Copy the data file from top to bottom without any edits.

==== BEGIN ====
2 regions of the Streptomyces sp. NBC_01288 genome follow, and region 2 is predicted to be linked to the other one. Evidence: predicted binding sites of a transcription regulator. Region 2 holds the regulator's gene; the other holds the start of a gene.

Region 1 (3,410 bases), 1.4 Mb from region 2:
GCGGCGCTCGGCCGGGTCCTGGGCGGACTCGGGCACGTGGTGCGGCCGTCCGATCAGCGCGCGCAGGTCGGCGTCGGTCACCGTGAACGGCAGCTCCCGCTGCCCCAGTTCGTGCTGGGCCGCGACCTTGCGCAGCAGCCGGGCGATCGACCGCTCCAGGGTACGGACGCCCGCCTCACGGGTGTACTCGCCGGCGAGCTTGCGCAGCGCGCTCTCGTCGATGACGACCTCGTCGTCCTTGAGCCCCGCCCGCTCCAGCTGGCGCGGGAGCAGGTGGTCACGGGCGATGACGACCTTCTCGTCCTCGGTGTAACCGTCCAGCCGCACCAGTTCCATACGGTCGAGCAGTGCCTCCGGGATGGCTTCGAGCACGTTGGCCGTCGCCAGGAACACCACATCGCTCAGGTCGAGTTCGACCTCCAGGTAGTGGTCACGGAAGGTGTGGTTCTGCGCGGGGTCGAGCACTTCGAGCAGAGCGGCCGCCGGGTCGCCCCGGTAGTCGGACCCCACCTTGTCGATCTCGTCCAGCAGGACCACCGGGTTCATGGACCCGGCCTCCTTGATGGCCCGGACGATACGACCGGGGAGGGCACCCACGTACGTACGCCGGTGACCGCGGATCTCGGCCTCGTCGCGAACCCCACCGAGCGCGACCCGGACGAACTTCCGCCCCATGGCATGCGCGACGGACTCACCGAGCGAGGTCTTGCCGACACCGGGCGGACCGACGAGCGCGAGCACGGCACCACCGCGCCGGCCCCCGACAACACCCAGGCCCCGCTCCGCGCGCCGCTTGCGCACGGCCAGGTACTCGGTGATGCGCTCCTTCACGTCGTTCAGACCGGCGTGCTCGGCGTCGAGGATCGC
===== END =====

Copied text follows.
2 regions of the Streptomyces sp. NBC_01288 genome follow, and region 2 is predicted to be linked to the other one. Evidence: predicted binding sites of a transcription regulator. Region 2 holds the regulator's gene; the other holds the start of a gene.

Region 1 (3,410 bases), 1.4 Mb from region 2:
GCGGCGCTCGGCCGGGTCCTGGGCGGACTCGGGCACGTGGTGCGGCCGTCCGATCAGCGCGCGCAGGTCGGCGTCGGTCACCGTGAACGGCAGCTCCCGCTGCCCCAGTTCGTGCTGGGCCGCGACCTTGCGCAGCAGCCGGGCGATCGACCGCTCCAGGGTACGGACGCCCGCCTCACGGGTGTACTCGCCGGCGAGCTTGCGCAGCGCGCTCTCGTCGATGACGACCTCGTCGTCCTTGAGCCCCGCCCGCTCCAGCTGGCGCGGGAGCAGGTGGTCACGGGCGATGACGACCTTCTCGTCCTCGGTGTAACCGTCCAGCCGCACCAGTTCCATACGGTCGAGCAGTGCCTCCGGGATGGCTTCGAGCACGTTGGCCGTCGCCAGGAACACCACATCGCTCAGGTCGAGTTCGACCTCCAGGTAGTGGTCACGGAAGGTGTGGTTCTGCGCGGGGTCGAGCACTTCGAGCAGAGCGGCCGCCGGGTCGCCCCGGTAGTCGGACCCCACCTTGTCGATCTCGTCCAGCAGGACCACCGGGTTCATGGACCCGGCCTCCTTGATGGCCCGGACGATACGACCGGGGAGGGCACCCACGTACGTACGCCGGTGACCGCGGATCTCGGCCTCGTCGCGAACCCCACCGAGCGCGACCCGGACGAACTTCCGCCCCATGGCATGCGCGACGGACTCACCGAGCGAGGTCTTGCCGACACCGGGCGGACCGACGAGCGCGAGCACGGCACCACCGCGCCGGCCCCCGACAACACCCAGGCCCCGCTCCGCGCGCCGCTTGCGCACGGCCAGGTACTCGGTGATGCGCTCCTTCACGTCGTTCAGACCGGCGTGCTCGGCGTCGAGGATCGC